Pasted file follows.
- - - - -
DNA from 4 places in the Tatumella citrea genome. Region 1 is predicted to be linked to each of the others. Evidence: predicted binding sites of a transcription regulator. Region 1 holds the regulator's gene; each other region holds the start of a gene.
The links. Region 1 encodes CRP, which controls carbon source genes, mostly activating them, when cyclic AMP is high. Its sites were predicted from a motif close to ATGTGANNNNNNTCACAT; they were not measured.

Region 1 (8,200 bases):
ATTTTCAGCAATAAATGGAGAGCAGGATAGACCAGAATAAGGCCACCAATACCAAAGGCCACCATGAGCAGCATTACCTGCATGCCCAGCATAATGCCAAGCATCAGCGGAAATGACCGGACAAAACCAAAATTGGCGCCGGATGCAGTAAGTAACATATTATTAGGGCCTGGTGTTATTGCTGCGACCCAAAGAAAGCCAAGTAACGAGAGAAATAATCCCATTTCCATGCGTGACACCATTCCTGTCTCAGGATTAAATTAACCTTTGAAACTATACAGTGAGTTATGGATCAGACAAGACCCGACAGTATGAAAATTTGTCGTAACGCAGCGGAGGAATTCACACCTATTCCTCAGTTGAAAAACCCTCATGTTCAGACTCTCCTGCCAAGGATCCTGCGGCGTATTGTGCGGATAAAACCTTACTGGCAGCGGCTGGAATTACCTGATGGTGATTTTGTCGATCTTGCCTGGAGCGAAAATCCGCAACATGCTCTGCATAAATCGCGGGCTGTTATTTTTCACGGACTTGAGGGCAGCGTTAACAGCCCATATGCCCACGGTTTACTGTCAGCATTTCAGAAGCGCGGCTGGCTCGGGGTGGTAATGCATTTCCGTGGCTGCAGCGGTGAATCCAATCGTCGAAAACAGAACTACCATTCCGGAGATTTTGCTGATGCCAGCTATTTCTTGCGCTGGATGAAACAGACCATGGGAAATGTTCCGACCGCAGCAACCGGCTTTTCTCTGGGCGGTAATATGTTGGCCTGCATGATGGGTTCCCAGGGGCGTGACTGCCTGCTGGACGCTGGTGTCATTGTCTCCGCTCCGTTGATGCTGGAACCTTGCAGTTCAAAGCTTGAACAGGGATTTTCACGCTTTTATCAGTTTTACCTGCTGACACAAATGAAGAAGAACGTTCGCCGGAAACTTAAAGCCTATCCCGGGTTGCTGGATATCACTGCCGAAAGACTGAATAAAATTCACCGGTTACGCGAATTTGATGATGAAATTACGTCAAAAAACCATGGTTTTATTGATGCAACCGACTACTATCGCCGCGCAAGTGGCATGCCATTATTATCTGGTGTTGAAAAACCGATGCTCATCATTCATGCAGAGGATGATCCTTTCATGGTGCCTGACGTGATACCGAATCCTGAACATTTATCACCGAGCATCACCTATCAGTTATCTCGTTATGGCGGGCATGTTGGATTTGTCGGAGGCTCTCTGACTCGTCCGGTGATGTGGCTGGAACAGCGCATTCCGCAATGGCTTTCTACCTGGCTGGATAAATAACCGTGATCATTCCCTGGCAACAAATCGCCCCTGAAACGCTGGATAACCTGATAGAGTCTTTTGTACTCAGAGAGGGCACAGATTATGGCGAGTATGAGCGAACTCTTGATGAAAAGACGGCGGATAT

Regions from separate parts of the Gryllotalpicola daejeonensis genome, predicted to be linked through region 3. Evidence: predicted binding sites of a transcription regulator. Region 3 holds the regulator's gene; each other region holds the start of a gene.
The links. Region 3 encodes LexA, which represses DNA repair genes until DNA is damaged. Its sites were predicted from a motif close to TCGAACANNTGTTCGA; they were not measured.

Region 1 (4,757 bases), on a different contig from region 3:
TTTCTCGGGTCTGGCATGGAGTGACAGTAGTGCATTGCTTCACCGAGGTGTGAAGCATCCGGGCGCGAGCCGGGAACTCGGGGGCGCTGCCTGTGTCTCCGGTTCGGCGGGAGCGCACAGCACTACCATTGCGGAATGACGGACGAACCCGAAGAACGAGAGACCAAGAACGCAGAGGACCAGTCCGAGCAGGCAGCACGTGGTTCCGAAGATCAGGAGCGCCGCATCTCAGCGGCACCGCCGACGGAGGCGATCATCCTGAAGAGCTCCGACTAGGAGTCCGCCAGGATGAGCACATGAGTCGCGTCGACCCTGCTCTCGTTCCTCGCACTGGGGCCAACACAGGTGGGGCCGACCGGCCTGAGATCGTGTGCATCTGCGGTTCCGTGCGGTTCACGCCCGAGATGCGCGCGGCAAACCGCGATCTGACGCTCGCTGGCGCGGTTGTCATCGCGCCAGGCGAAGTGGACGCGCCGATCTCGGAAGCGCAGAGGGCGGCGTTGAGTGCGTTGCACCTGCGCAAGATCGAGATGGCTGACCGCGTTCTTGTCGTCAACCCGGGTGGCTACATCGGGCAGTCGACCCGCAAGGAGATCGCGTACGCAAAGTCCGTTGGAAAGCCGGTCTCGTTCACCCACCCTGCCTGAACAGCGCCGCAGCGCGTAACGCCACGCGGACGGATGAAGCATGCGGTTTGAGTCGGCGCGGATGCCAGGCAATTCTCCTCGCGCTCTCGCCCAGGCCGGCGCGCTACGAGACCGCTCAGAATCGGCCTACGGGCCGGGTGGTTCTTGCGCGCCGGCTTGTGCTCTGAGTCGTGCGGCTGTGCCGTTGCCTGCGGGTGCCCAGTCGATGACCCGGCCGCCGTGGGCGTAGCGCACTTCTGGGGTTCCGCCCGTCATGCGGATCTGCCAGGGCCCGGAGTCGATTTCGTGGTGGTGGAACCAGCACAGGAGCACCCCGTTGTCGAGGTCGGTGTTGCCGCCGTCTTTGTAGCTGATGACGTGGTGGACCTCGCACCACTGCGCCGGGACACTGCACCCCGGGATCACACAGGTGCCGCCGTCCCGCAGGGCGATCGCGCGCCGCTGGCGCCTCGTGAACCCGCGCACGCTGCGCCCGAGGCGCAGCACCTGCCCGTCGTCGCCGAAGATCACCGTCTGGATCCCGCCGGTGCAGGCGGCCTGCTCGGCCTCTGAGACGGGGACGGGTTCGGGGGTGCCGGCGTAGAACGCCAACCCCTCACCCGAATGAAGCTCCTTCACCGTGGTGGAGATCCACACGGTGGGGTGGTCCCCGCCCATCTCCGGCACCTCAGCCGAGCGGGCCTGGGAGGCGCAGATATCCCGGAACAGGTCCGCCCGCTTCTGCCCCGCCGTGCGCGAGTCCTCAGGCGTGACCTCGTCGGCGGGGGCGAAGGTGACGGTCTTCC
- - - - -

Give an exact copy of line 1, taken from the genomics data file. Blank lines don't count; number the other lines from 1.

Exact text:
DNA from 4 places in the Tatumella citrea genome. Region 1 is predicted to be linked to each of the others. Evidence: predicted binding sites of a transcription regulator. Region 1 holds the regulator's gene; each other region holds the start of a gene.